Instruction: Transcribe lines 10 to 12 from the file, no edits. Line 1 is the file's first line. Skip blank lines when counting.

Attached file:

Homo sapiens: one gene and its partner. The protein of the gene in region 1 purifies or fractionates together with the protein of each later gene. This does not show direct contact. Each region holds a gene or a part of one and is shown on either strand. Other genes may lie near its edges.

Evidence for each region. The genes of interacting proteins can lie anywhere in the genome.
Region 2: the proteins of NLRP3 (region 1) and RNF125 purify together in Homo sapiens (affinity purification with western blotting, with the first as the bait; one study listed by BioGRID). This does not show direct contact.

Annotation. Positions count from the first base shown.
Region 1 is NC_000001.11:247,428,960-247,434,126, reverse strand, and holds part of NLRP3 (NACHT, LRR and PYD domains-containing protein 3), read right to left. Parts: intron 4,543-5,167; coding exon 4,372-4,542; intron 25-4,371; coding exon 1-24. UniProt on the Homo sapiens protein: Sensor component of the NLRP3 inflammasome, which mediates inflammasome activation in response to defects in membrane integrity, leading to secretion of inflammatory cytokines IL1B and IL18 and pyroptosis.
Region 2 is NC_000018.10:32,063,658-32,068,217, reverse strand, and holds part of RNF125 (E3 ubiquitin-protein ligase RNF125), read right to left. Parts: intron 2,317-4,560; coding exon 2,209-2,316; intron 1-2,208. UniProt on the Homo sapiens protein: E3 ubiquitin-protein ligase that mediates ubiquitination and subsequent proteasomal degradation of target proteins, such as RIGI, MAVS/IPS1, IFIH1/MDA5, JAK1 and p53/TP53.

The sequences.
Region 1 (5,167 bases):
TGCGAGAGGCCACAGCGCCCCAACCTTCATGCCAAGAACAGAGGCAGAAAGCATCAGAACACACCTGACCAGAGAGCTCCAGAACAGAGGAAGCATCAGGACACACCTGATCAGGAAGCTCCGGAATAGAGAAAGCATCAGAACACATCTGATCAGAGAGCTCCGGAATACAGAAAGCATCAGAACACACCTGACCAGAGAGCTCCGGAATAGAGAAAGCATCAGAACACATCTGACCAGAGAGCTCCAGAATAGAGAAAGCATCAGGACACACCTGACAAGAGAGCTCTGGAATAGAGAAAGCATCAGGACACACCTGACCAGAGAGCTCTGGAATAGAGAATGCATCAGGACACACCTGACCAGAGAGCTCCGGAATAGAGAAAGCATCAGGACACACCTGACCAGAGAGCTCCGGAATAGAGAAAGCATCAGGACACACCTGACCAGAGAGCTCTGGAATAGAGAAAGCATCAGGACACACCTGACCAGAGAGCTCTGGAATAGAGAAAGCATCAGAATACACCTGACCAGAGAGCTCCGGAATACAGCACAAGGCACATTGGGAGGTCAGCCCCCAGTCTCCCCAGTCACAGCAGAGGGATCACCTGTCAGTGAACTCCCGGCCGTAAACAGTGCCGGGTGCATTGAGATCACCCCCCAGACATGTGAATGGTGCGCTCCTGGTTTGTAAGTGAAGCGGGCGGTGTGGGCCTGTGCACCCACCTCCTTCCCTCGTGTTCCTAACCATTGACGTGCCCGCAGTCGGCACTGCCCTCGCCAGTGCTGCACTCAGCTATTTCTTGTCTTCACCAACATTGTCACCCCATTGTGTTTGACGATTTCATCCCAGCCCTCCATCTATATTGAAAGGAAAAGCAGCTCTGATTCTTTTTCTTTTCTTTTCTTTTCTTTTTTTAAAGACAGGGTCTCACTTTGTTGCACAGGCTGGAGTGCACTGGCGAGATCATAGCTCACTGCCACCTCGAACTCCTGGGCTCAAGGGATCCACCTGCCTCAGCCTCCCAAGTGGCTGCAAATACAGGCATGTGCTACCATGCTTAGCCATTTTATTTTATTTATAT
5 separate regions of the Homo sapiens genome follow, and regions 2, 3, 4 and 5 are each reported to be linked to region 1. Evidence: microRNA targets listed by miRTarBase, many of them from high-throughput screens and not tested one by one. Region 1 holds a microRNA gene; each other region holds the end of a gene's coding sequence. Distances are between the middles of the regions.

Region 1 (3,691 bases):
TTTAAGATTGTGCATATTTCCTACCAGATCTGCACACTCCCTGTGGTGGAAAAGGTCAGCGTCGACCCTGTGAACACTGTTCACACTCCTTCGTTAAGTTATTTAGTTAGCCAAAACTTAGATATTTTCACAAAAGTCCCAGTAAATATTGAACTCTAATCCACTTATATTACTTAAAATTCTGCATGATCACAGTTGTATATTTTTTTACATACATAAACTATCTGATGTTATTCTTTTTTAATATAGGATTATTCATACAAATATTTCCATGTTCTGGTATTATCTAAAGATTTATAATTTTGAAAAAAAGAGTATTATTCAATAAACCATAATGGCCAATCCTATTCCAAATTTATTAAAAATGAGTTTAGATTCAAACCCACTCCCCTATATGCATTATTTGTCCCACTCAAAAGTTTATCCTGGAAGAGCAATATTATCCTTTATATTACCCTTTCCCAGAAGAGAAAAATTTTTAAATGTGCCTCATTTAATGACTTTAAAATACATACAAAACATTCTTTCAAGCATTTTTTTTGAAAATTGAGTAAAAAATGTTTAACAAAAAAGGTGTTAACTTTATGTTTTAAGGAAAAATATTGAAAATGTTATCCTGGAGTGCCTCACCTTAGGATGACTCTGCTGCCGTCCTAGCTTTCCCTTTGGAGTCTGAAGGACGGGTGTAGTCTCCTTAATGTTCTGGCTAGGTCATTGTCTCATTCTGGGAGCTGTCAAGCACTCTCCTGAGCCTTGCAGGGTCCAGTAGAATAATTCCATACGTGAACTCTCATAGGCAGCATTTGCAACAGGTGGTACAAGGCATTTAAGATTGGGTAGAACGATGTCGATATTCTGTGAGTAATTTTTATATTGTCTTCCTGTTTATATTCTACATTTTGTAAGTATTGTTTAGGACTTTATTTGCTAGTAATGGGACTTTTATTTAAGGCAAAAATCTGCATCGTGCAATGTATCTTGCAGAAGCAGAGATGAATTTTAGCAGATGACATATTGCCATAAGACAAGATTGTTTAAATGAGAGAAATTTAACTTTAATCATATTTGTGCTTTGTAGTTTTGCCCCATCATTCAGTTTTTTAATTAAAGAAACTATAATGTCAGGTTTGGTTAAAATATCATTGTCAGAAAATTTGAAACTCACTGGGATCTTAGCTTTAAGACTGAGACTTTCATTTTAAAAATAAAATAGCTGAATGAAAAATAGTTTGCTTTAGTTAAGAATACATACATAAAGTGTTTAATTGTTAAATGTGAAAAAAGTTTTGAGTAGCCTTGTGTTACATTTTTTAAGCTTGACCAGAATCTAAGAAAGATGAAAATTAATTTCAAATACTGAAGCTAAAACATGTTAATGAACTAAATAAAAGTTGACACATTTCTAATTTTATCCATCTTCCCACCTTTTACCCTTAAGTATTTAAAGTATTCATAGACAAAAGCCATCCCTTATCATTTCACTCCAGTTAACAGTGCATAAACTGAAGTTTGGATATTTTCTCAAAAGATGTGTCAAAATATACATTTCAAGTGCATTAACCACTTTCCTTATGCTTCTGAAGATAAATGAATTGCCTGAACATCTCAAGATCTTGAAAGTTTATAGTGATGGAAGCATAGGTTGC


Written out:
5 separate regions of the Homo sapiens genome follow, and regions 2, 3, 4 and 5 are each reported to be linked to region 1. Evidence: microRNA targets listed by miRTarBase, many of them from high-throughput screens and not tested one by one. Region 1 holds a microRNA gene; each other region holds the end of a gene's coding sequence. Distances are between the middles of the regions.

Region 1 (3,691 bases):
TTTAAGATTGTGCATATTTCCTACCAGATCTGCACACTCCCTGTGGTGGAAAAGGTCAGCGTCGACCCTGTGAACACTGTTCACACTCCTTCGTTAAGTTATTTAGTTAGCCAAAACTTAGATATTTTCACAAAAGTCCCAGTAAATATTGAACTCTAATCCACTTATATTACTTAAAATTCTGCATGATCACAGTTGTATATTTTTTTACATACATAAACTATCTGATGTTATTCTTTTTTAATATAGGATTATTCATACAAATATTTCCATGTTCTGGTATTATCTAAAGATTTATAATTTTGAAAAAAAGAGTATTATTCAATAAACCATAATGGCCAATCCTATTCCAAATTTATTAAAAATGAGTTTAGATTCAAACCCACTCCCCTATATGCATTATTTGTCCCACTCAAAAGTTTATCCTGGAAGAGCAATATTATCCTTTATATTACCCTTTCCCAGAAGAGAAAAATTTTTAAATGTGCCTCATTTAATGACTTTAAAATACATACAAAACATTCTTTCAAGCATTTTTTTTGAAAATTGAGTAAAAAATGTTTAACAAAAAAGGTGTTAACTTTATGTTTTAAGGAAAAATATTGAAAATGTTATCCTGGAGTGCCTCACCTTAGGATGACTCTGCTGCCGTCCTAGCTTTCCCTTTGGAGTCTGAAGGACGGGTGTAGTCTCCTTAATGTTCTGGCTAGGTCATTGTCTCATTCTGGGAGCTGTCAAGCACTCTCCTGAGCCTTGCAGGGTCCAGTAGAATAATTCCATACGTGAACTCTCATAGGCAGCATTTGCAACAGGTGGTACAAGGCATTTAAGATTGGGTAGAACGATGTCGATATTCTGTGAGTAATTTTTATATTGTCTTCCTGTTTATATTCTACATTTTGTAAGTATTGTTTAGGACTTTATTTGCTAGTAATGGGACTTTTATTTAAGGCAAAAATCTGCATCGTGCAATGTATCTTGCAGAAGCAGAGATGAATTTTAGCAGATGACATATTGCCATAAGACAAGATTGTTTAAATGAGAGAAATTTAACTTTAATCATATTTGTGCTTTGTAGTTTTGCCCCATCATTCAGTTTTTTAATTAAAGAAACTATAATGTCAGGTTTGGTTAAAATATCATTGTCAGAAAATTTGAAACTCACTGGGATCTTAGCTTTAAGACTGAGACTTTCATTTTAAAAATAAAATAGCTGAATGAAAAATAGTTTGCTTTAGTTAAGAATACATACATAAAGTGTTTAATTGTTAAATGTGAAAAAAGTTTTGAGTAGCCTTGTGTTACATTTTTTAAGCTTGACCAGAATCTAAGAAAGATGAAAATTAATTTCAAATACTGAAGCTAAAACATGTTAATGAACTAAATAAAAGTTGACACATTTCTAATTTTATCCATCTTCCCACCTTTTACCCTTAAGTATTTAAAGTATTCATAGACAAAAGCCATCCCTTATCATTTCACTCCAGTTAACAGTGCATAAACTGAAGTTTGGATATTTTCTCAAAAGATGTGTCAAAATATACATTTCAAGTGCATTAACCACTTTCCTTATGCTTCTGAAGATAAATGAATTGCCTGAACATCTCAAGATCTTGAAAGTTTATAGTGATGGAAGCATAGGTTGC